Barrick Gold (GOLD), based in Toronto, is one of the world’s largest and highest-quality gold mining companies. About 50% of its production comes from North America, with the balance from Africa/Middle East (32%) and Latin America/Asia Pacific (18%). The market has little interest in Barrick shares. Yet, Barrick will continue to improve its operating performance (led by its new and highly capable CEO), generate strong free cash flow at current gold prices, and return much of that free cash flow to investors while making minor but sensible acquisitions. Also, Barrick shares offer optionality – if the unusual economic and fiscal conditions drive up the price of gold, Barrick’s shares will rise with it. Given their attractive valuation, the shares don’t need this second (optionality) point to work – it offers extra upside. Barrick’s balance sheet has more cash than debt. Major risks include the possibility of a decline in gold prices, production problems at its mines, a major acquisition and/or an expropriation of one or more of its mines.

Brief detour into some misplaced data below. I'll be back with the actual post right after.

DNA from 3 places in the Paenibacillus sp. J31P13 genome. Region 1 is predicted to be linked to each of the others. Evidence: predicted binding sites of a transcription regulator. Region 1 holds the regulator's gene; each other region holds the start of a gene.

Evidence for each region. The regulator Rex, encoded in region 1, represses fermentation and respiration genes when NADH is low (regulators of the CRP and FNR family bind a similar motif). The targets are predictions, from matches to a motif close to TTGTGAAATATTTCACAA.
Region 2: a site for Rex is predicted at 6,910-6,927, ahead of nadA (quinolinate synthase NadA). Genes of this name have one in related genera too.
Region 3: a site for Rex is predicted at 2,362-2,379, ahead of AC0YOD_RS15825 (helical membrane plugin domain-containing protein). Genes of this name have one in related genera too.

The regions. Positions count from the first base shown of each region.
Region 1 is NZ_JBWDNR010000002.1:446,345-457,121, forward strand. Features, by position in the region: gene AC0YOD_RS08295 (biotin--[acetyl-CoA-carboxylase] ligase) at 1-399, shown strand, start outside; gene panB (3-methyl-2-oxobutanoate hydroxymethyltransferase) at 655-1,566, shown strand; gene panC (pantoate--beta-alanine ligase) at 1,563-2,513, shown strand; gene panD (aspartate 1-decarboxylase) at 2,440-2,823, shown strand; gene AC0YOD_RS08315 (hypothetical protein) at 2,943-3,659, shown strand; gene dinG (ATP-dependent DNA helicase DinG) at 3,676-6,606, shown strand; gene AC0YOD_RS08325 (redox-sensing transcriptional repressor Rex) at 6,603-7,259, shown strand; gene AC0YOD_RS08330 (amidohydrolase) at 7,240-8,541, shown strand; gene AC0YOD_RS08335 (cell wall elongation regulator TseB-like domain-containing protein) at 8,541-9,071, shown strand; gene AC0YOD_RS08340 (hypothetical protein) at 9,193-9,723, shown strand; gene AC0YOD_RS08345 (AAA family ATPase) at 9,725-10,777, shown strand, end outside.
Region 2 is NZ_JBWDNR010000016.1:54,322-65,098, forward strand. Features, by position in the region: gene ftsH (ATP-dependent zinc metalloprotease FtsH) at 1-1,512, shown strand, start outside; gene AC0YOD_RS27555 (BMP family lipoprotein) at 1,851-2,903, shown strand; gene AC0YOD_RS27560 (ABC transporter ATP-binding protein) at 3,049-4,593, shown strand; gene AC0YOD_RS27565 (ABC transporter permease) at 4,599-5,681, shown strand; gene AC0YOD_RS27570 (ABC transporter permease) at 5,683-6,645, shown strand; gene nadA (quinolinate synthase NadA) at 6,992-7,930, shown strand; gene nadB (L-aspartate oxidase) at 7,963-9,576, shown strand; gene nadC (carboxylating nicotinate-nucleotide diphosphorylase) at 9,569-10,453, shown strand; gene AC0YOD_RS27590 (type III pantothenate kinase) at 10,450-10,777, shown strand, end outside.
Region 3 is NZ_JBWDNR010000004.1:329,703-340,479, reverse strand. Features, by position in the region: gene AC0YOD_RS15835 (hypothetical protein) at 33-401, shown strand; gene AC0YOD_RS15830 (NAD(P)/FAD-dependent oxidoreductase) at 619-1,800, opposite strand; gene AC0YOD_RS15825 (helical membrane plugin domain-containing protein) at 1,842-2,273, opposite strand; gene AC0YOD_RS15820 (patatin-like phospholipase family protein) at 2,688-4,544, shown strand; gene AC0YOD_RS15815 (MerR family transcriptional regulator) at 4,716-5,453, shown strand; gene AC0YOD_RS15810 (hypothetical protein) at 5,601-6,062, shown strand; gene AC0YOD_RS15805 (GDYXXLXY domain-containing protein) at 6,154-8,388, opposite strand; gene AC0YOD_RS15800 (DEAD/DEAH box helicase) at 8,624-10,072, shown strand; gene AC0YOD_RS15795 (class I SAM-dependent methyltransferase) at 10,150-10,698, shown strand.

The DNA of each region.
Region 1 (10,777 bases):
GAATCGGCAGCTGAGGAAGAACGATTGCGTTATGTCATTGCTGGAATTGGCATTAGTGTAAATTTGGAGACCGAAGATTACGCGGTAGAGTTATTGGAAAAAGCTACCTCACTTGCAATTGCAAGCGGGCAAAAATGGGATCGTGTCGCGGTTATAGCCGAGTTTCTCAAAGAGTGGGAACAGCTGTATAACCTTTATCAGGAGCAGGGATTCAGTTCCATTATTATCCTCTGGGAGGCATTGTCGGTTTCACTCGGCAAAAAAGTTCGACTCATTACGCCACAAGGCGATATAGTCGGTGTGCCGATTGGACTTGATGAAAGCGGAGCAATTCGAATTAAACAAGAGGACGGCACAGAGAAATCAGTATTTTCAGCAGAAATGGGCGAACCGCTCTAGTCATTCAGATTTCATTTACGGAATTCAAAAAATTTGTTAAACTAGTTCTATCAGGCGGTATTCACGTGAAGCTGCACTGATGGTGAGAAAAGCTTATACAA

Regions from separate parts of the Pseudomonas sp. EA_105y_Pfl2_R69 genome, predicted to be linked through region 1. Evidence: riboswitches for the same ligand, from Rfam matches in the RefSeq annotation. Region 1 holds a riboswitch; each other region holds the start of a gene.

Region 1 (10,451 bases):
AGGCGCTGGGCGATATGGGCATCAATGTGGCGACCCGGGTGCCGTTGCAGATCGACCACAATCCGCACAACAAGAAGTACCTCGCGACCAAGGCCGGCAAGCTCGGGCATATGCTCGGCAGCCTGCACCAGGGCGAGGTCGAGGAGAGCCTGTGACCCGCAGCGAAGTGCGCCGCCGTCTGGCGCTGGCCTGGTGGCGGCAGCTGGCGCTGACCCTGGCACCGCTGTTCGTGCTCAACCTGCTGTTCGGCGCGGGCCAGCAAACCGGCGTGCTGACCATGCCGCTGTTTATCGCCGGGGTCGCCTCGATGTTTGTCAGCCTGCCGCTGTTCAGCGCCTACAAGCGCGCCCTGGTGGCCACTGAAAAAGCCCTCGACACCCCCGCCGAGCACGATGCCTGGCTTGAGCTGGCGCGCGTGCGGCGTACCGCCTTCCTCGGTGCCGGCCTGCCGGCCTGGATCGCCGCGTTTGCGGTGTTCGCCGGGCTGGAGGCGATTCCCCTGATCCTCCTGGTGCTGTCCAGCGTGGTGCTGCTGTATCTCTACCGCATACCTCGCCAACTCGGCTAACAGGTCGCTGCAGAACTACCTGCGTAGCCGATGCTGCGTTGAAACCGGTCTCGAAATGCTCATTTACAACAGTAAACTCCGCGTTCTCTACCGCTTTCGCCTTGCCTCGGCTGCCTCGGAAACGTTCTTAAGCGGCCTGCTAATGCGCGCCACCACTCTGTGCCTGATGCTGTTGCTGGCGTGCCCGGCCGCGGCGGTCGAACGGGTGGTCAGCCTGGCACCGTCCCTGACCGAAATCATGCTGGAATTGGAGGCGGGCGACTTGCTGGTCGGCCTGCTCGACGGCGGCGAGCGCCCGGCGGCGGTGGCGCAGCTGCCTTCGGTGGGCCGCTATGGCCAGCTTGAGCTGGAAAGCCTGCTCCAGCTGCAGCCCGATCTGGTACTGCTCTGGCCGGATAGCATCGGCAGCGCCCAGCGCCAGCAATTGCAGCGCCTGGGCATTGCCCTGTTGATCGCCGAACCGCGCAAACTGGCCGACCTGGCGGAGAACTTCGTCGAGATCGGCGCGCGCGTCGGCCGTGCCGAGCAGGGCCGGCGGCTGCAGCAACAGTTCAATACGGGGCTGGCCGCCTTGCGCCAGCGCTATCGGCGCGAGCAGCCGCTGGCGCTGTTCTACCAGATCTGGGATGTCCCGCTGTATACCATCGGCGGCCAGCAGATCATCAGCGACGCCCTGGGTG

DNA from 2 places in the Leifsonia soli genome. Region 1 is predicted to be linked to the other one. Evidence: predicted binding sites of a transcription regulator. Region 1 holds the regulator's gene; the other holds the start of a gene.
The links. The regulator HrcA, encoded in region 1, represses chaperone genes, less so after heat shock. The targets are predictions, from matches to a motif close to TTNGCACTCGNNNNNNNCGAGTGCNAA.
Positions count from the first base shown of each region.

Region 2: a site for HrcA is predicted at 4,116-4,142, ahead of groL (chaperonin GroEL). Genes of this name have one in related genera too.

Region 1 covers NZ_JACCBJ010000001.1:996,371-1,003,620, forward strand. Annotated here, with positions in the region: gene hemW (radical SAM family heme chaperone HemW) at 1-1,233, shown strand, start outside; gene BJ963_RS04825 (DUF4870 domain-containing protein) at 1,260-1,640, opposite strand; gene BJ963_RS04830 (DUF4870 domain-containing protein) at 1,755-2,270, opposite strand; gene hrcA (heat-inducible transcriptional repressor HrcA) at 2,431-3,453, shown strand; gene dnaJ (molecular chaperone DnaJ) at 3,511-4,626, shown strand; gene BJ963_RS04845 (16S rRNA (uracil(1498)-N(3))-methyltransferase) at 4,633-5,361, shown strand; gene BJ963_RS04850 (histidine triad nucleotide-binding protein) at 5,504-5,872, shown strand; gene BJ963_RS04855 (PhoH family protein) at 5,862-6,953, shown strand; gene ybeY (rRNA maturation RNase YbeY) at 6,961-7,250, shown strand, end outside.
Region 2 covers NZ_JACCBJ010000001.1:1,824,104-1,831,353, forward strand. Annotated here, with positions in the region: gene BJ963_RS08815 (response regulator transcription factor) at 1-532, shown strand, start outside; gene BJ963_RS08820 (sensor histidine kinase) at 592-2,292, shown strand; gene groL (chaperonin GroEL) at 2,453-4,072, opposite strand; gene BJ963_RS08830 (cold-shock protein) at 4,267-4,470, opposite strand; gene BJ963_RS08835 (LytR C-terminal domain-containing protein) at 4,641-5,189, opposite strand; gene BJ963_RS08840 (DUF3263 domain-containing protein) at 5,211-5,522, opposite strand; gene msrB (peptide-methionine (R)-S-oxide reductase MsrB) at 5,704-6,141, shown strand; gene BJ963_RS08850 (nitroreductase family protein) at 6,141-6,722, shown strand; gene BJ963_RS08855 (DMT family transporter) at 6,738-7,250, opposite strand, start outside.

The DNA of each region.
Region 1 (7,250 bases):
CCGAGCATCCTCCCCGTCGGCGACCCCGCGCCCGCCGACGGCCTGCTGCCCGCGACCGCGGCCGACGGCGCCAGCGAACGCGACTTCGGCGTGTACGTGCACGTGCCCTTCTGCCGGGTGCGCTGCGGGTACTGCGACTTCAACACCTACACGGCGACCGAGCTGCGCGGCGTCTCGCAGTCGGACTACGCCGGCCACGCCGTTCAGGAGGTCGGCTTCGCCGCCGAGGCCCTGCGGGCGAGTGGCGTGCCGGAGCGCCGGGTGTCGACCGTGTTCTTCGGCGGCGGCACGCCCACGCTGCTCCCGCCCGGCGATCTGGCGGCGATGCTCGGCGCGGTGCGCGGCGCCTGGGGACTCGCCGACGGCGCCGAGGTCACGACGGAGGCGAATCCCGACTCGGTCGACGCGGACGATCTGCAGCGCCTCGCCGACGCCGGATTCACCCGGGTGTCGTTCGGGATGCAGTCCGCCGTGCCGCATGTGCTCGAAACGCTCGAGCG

The threat of local governments taking control of gold mines remains. As the free world shrinks, autocratic governments become more assertive about taking assets from Western companies. Most of Barrick’s production comes from countries unlikely to expropriate, but takings at the margin will weigh on the shares.